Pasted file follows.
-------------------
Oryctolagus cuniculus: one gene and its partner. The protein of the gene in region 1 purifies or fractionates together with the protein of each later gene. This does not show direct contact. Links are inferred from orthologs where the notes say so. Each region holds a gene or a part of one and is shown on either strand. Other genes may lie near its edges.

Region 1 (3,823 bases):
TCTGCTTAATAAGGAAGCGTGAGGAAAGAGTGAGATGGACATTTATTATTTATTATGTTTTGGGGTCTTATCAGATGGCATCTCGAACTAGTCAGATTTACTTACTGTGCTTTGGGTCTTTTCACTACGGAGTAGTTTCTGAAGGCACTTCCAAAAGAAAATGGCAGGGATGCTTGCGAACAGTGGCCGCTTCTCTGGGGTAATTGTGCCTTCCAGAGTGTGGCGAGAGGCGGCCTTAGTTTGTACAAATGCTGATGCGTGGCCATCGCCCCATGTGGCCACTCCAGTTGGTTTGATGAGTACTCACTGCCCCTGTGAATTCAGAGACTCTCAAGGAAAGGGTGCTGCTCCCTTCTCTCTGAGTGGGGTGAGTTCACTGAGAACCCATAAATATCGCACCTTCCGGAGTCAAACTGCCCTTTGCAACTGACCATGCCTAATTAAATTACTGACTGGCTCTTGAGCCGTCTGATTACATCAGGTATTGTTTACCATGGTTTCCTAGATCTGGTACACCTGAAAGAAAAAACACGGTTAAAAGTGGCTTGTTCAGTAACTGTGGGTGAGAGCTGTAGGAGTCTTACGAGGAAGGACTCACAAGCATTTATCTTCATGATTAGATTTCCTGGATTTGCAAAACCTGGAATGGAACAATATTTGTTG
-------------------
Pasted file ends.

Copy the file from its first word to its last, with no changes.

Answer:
Oryctolagus cuniculus: one gene and its partner. The protein of the gene in region 1 purifies or fractionates together with the protein of each later gene. This does not show direct contact. Links are inferred from orthologs where the notes say so. Each region holds a gene or a part of one and is shown on either strand. Other genes may lie near its edges.

Region 1 (3,823 bases):
TCTGCTTAATAAGGAAGCGTGAGGAAAGAGTGAGATGGACATTTATTATTTATTATGTTTTGGGGTCTTATCAGATGGCATCTCGAACTAGTCAGATTTACTTACTGTGCTTTGGGTCTTTTCACTACGGAGTAGTTTCTGAAGGCACTTCCAAAAGAAAATGGCAGGGATGCTTGCGAACAGTGGCCGCTTCTCTGGGGTAATTGTGCCTTCCAGAGTGTGGCGAGAGGCGGCCTTAGTTTGTACAAATGCTGATGCGTGGCCATCGCCCCATGTGGCCACTCCAGTTGGTTTGATGAGTACTCACTGCCCCTGTGAATTCAGAGACTCTCAAGGAAAGGGTGCTGCTCCCTTCTCTCTGAGTGGGGTGAGTTCACTGAGAACCCATAAATATCGCACCTTCCGGAGTCAAACTGCCCTTTGCAACTGACCATGCCTAATTAAATTACTGACTGGCTCTTGAGCCGTCTGATTACATCAGGTATTGTTTACCATGGTTTCCTAGATCTGGTACACCTGAAAGAAAAAACACGGTTAAAAGTGGCTTGTTCAGTAACTGTGGGTGAGAGCTGTAGGAGTCTTACGAGGAAGGACTCACAAGCATTTATCTTCATGATTAGATTTCCTGGATTTGCAAAACCTGGAATGGAACAATATTTGTTG